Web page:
Wednesday, April 30, 2008

Tommy John surgery

Every year, several pitchers come back from what's called "Tommy John surgery." The Twin's young phenom Francisco Liriano is one of them.

If you don't know who Tommy John was or what the surgery is, let me explain.

Tommy John was a solid, if unspectacular, pitcher for the Indians, White Sox, and Dodgers who, in 1974, blew out his elbow and changed baseball. That season, the lefty John was cruising along with a 13-3 record, on track for the best season of his career at age 31. Then he permanently damaged the ulnar collateral ligament in his pitching arm and hit the disabled list.

In the past, such an injury would have meant premature retirement. But John had the good fortune of being close to a true pioneer in orthopedic surgery, Dr. Frank Jobe. Jobe’s radical idea was to replace the damaged ligament with the healthy ligament from John’s right elbow.

It was a risky surgery, and Jobe laid odds on John’s recovery to pitch in the majors again at 1 in 100. Rehabilitation was grueling and took a full 18 months, but it was all worth it when John returned to the majors in 1976 literally better than ever.

He went just 10-10 that year, but in 1977, at the age of 34, he won 20 games for the first time ever and finished second in Cy Young Award balloting. He followed that season with win totals of 17, 21, and 22. He continued pitching until the age of 46 and finished his career with 288 victories.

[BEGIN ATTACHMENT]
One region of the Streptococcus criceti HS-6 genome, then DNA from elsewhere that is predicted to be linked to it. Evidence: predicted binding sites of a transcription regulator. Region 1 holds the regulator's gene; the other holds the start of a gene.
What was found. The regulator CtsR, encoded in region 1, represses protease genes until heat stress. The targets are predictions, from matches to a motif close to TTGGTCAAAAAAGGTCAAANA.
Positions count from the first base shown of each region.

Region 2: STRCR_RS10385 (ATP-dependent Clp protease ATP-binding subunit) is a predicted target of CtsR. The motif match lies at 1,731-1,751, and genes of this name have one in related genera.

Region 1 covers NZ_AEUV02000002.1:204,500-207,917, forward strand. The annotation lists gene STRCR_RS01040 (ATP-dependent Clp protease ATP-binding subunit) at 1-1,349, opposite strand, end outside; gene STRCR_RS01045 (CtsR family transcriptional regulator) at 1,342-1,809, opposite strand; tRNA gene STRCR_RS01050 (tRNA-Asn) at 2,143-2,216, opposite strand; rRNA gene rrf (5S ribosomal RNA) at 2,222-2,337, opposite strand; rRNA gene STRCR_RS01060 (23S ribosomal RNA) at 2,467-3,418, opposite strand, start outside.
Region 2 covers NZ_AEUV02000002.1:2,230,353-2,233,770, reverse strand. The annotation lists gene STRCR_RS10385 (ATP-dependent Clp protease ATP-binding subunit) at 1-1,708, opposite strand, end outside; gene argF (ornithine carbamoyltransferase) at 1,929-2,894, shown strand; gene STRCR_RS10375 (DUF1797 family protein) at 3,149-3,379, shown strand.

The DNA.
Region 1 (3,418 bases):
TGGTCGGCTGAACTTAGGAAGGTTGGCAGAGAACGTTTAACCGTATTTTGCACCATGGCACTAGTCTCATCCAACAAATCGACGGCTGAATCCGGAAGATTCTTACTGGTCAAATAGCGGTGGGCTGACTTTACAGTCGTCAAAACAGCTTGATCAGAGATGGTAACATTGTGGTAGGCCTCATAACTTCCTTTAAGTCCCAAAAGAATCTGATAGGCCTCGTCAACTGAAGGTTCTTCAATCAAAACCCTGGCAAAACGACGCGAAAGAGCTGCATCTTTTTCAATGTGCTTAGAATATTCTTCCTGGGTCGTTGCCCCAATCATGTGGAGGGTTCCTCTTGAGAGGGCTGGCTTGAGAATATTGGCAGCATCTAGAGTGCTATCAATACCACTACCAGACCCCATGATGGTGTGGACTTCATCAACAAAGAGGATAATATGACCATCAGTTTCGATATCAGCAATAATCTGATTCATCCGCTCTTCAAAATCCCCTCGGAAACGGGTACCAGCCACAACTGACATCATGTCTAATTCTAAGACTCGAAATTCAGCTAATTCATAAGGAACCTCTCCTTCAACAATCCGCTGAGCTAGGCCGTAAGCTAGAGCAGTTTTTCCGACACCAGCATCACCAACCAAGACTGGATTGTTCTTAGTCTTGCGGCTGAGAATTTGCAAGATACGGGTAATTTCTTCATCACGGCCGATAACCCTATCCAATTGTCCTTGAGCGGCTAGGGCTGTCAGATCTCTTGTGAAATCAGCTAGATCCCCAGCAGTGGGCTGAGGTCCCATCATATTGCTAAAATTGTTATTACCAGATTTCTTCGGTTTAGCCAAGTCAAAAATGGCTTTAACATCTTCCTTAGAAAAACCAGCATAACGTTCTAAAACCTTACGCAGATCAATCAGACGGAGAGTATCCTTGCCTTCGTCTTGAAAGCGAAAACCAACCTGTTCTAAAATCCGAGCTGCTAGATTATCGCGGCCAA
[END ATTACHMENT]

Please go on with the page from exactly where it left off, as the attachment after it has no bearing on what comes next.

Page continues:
Today, Tommy John surgery, as it’s known, occurs frequently enough that the recovery rate is about 85 to 90 percent and rehabilitation requires only about a year for pitchers and six months for position players. In fact, many pitchers discover they can throw harder than they could before the surgery (most likely as a result of all the strength training during the rehabilitation period, not as a result of the new elbow ligament).

It is an understatement to say that Tommy John surgery has saved the careers of countless pitchers, making baseball today a better game.

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